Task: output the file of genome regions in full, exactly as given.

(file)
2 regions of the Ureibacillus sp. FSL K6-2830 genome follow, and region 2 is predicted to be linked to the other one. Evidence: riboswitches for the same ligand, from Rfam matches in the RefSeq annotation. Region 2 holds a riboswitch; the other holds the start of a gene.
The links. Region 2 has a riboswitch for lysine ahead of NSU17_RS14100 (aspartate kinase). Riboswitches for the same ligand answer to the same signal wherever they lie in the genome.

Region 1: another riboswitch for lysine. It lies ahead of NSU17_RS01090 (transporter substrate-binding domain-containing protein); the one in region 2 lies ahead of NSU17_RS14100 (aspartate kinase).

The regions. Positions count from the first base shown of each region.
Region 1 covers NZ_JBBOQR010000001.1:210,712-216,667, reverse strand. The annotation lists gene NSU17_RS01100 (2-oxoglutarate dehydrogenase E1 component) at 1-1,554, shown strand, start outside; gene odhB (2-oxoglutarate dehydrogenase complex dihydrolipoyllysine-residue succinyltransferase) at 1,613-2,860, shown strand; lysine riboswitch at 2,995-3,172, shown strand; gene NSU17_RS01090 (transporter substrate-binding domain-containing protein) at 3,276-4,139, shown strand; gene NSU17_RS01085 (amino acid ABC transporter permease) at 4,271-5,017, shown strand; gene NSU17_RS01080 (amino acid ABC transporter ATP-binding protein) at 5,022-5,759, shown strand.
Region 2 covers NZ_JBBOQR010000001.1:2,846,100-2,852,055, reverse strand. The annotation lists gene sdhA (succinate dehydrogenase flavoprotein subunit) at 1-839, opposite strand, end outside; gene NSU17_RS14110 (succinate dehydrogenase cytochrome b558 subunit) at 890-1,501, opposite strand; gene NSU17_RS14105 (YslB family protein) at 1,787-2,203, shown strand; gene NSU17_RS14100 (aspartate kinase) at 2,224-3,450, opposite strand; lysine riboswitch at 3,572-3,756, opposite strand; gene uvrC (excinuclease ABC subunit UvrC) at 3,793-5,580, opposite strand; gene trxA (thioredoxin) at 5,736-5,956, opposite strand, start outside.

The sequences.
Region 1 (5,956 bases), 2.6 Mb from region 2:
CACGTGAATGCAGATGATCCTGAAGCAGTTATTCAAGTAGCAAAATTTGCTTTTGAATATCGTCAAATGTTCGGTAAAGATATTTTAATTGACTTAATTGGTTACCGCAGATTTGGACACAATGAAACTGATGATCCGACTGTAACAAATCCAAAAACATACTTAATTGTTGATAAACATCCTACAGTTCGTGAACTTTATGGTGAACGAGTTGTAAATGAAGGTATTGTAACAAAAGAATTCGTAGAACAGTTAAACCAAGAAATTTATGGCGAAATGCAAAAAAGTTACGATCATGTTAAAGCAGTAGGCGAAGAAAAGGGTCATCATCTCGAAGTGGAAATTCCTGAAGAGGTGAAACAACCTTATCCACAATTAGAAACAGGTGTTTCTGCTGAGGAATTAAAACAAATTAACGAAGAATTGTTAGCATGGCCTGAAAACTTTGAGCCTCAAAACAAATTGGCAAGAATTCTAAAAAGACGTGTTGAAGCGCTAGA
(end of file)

2 regions of the Ureibacillus sp. FSL K6-2830 genome follow, and region 2 is predicted to be linked to the other one. Evidence: riboswitches for the same ligand, from Rfam matches in the RefSeq annotation. Region 2 holds a riboswitch; the other holds the start of a gene.
The links. Region 2 has a riboswitch for lysine ahead of NSU17_RS14100 (aspartate kinase). Riboswitches for the same ligand answer to the same signal wherever they lie in the genome.

Region 1: another riboswitch for lysine. It lies ahead of NSU17_RS01090 (transporter substrate-binding domain-containing protein); the one in region 2 lies ahead of NSU17_RS14100 (aspartate kinase).

The regions. Positions count from the first base shown of each region.
Region 1 covers NZ_JBBOQR010000001.1:210,712-216,667, reverse strand. The annotation lists gene NSU17_RS01100 (2-oxoglutarate dehydrogenase E1 component) at 1-1,554, shown strand, start outside; gene odhB (2-oxoglutarate dehydrogenase complex dihydrolipoyllysine-residue succinyltransferase) at 1,613-2,860, shown strand; lysine riboswitch at 2,995-3,172, shown strand; gene NSU17_RS01090 (transporter substrate-binding domain-containing protein) at 3,276-4,139, shown strand; gene NSU17_RS01085 (amino acid ABC transporter permease) at 4,271-5,017, shown strand; gene NSU17_RS01080 (amino acid ABC transporter ATP-binding protein) at 5,022-5,759, shown strand.
Region 2 covers NZ_JBBOQR010000001.1:2,846,100-2,852,055, reverse strand. The annotation lists gene sdhA (succinate dehydrogenase flavoprotein subunit) at 1-839, opposite strand, end outside; gene NSU17_RS14110 (succinate dehydrogenase cytochrome b558 subunit) at 890-1,501, opposite strand; gene NSU17_RS14105 (YslB family protein) at 1,787-2,203, shown strand; gene NSU17_RS14100 (aspartate kinase) at 2,224-3,450, opposite strand; lysine riboswitch at 3,572-3,756, opposite strand; gene uvrC (excinuclease ABC subunit UvrC) at 3,793-5,580, opposite strand; gene trxA (thioredoxin) at 5,736-5,956, opposite strand, start outside.

The sequences.
Region 1 (5,956 bases), 2.6 Mb from region 2:
CACGTGAATGCAGATGATCCTGAAGCAGTTATTCAAGTAGCAAAATTTGCTTTTGAATATCGTCAAATGTTCGGTAAAGATATTTTAATTGACTTAATTGGTTACCGCAGATTTGGACACAATGAAACTGATGATCCGACTGTAACAAATCCAAAAACATACTTAATTGTTGATAAACATCCTACAGTTCGTGAACTTTATGGTGAACGAGTTGTAAATGAAGGTATTGTAACAAAAGAATTCGTAGAACAGTTAAACCAAGAAATTTATGGCGAAATGCAAAAAAGTTACGATCATGTTAAAGCAGTAGGCGAAGAAAAGGGTCATCATCTCGAAGTGGAAATTCCTGAAGAGGTGAAACAACCTTATCCACAATTAGAAACAGGTGTTTCTGCTGAGGAATTAAAACAAATTAACGAAGAATTGTTAGCATGGCCTGAAAACTTTGAGCCTCAAAACAAATTGGCAAGAATTCTAAAAAGACGTGTTGAAGCGCTAGA